Image courtesy of Ralph Lauren
Ralph Lauren steps down as Chief Executive of his luxury fashion brand. He will be replaced by Stefan Larsson, the president of Old Navy. However, Mr Lauren will continue as Executive Chairman and Chief Creative Officer. Mr Larsson will report to Mr Lauren who will remain at the heart of the company he founded in 1967. The designer first met Justine Picardie two years ago at his home in the Hamptons…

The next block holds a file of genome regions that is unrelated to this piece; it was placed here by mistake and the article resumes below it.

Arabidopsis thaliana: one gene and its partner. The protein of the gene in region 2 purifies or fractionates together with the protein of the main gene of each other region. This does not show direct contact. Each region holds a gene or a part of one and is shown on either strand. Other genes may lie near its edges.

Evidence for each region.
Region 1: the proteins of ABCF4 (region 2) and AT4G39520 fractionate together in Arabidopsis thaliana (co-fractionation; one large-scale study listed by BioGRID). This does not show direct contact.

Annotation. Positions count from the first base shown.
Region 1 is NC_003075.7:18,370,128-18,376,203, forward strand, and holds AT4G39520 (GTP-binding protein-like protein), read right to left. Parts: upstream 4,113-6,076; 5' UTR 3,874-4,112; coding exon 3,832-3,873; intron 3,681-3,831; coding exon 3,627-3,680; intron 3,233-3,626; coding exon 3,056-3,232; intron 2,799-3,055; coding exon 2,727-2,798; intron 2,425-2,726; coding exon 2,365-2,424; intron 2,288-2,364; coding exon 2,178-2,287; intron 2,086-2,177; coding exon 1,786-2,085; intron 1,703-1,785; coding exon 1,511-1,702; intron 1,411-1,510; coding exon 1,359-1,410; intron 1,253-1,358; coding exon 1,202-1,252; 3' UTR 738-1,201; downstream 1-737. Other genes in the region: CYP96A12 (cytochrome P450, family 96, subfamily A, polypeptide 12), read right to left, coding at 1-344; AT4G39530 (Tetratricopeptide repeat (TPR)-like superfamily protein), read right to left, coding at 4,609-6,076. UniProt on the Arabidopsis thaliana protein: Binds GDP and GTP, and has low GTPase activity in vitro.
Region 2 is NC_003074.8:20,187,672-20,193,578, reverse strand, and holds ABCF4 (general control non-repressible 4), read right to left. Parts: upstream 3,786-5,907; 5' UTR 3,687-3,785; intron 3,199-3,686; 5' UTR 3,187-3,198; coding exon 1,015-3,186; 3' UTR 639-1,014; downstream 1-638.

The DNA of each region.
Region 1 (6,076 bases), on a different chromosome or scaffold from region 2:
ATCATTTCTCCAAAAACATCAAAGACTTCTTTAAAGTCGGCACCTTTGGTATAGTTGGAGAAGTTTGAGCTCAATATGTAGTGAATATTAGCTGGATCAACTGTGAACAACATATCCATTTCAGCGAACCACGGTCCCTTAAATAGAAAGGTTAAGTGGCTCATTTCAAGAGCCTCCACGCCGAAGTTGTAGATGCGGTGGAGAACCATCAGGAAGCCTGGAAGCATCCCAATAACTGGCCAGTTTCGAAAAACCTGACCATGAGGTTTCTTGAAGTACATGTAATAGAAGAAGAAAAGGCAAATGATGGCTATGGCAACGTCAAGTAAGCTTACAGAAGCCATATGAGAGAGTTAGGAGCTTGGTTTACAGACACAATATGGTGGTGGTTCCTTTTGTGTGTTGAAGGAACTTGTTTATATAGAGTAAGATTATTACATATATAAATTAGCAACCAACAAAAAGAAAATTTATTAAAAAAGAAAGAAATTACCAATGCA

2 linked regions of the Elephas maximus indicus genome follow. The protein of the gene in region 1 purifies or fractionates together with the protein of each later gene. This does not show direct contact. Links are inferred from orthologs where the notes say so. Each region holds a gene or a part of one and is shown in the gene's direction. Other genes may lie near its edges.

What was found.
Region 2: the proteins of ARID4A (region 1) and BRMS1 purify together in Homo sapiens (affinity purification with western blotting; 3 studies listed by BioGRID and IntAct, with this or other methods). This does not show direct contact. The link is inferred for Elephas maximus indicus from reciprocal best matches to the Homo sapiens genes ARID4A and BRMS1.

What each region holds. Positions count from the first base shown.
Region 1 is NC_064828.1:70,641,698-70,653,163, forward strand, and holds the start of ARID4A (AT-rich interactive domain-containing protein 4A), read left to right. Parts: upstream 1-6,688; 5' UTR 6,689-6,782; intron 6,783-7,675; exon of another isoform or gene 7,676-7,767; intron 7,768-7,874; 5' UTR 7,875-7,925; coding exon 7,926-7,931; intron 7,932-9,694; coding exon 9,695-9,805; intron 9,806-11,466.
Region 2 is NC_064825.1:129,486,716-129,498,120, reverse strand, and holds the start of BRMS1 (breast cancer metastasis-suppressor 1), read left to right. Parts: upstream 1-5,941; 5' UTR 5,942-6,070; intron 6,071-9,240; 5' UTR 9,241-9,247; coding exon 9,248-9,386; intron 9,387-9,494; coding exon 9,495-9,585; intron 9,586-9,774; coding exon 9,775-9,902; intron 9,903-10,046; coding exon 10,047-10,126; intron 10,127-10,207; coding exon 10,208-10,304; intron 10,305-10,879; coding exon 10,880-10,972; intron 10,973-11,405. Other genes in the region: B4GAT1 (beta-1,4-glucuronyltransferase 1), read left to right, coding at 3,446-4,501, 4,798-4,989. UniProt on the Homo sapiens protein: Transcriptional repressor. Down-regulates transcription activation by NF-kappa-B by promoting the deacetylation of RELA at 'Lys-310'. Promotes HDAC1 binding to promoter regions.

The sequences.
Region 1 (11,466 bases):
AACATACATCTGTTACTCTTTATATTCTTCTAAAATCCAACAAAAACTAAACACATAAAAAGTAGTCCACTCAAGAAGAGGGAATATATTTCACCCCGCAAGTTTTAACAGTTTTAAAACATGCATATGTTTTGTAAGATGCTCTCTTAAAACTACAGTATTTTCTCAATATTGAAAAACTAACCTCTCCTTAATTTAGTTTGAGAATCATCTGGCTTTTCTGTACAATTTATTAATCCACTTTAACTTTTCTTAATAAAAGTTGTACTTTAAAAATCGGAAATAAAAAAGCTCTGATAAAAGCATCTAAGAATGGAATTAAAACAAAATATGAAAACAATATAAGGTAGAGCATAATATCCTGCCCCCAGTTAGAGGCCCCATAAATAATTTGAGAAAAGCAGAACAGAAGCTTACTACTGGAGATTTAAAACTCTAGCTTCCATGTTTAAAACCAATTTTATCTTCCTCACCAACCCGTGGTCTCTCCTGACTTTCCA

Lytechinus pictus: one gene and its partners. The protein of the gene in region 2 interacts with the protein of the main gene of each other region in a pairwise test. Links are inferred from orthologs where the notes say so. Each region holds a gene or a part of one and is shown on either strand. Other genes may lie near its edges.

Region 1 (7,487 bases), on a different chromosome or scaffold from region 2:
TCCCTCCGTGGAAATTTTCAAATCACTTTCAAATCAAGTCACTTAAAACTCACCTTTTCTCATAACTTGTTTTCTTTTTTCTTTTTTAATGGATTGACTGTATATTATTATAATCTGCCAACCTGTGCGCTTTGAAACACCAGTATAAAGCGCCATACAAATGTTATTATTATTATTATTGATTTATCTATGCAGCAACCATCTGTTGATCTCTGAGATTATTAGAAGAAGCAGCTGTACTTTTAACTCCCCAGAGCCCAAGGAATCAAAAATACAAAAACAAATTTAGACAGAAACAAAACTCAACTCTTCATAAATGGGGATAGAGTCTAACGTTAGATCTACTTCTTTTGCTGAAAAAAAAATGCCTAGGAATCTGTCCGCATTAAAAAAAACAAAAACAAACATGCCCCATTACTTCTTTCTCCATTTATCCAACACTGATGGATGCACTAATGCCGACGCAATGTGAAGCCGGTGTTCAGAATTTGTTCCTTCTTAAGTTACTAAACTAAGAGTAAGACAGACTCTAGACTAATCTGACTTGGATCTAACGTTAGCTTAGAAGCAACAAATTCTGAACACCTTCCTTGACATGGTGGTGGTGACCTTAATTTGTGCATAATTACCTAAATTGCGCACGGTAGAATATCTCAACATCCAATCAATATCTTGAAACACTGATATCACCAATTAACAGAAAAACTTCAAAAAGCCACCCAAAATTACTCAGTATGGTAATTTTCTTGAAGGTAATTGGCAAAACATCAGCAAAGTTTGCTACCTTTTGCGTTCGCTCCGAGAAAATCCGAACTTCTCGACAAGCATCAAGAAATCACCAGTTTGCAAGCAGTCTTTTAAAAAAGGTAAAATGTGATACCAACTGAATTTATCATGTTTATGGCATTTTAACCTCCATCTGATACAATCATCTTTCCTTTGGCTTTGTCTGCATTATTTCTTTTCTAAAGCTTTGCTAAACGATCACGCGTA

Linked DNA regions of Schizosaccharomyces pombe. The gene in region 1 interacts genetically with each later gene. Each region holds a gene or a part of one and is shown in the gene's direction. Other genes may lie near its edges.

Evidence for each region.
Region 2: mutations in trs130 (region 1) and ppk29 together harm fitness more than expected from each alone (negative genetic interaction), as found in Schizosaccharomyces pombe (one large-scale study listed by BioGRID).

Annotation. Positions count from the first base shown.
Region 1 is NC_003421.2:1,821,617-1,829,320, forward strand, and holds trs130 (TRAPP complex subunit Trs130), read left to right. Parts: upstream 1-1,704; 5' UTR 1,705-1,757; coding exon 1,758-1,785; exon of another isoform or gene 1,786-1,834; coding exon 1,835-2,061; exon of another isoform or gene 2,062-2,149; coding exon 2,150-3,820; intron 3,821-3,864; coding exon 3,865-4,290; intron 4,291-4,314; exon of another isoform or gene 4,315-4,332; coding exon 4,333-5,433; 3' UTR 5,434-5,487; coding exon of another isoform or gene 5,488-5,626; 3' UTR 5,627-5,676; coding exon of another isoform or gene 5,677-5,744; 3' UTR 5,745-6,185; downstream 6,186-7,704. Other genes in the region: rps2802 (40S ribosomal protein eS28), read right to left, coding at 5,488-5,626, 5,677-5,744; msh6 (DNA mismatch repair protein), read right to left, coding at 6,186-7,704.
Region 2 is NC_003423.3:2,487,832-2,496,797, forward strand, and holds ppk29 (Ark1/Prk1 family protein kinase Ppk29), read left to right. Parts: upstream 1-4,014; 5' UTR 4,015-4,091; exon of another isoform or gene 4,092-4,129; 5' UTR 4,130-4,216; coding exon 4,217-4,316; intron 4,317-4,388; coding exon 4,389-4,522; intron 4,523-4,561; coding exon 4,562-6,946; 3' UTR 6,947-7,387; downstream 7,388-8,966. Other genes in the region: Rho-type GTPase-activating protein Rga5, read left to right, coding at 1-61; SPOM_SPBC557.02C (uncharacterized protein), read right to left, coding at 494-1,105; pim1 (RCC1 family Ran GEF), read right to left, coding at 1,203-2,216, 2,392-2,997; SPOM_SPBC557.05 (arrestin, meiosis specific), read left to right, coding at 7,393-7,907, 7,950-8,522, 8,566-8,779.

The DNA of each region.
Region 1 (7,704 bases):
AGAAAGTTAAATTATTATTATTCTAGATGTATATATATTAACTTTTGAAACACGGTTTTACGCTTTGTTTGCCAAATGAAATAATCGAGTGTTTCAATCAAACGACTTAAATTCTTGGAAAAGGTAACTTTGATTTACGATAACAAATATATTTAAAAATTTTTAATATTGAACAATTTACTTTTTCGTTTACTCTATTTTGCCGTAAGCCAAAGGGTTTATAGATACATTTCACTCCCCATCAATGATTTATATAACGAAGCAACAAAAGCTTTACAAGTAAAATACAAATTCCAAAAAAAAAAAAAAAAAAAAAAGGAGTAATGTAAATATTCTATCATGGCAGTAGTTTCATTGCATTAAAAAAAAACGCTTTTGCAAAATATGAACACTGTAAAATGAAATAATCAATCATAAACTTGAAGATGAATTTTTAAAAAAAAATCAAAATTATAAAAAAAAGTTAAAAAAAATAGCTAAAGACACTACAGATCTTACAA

The road to Montauk from Manhattan is slow on a summer Saturday, winding through the Hamptons where the rich escape from the sweltering city; past the billionaires’ beachfront estates, in which rap stars and new-money moguls relax alongside old-school WASPs. Any visitor who happens to be an F Scott Fitzgerald fan might begin to wonder about the possible location of Jay Gatsby’s mansion, with its Normandy turrets and French Gothic library; and it is tempting for a romantic such as myself to imagine the man I am on my way to visit as a latter-day Gatsby. As it happens, it was Ralph Lauren who designed Robert Redford’s clothes in the 1974 film adaption of The Great Gatsby; but beyond that, there are other suggestive parallels. Just as Fitzgerald’s hero is the epitome of a self-made American, the child of a poor immigrant family, who changes his name from James Gatz to Jay Gatsby, so Ralph Lauren was born Ralph Lifshitz in 1939, the youngest son of Jewish immigrants to New York, who had left the oppression of Eastern Europe in search of a better life.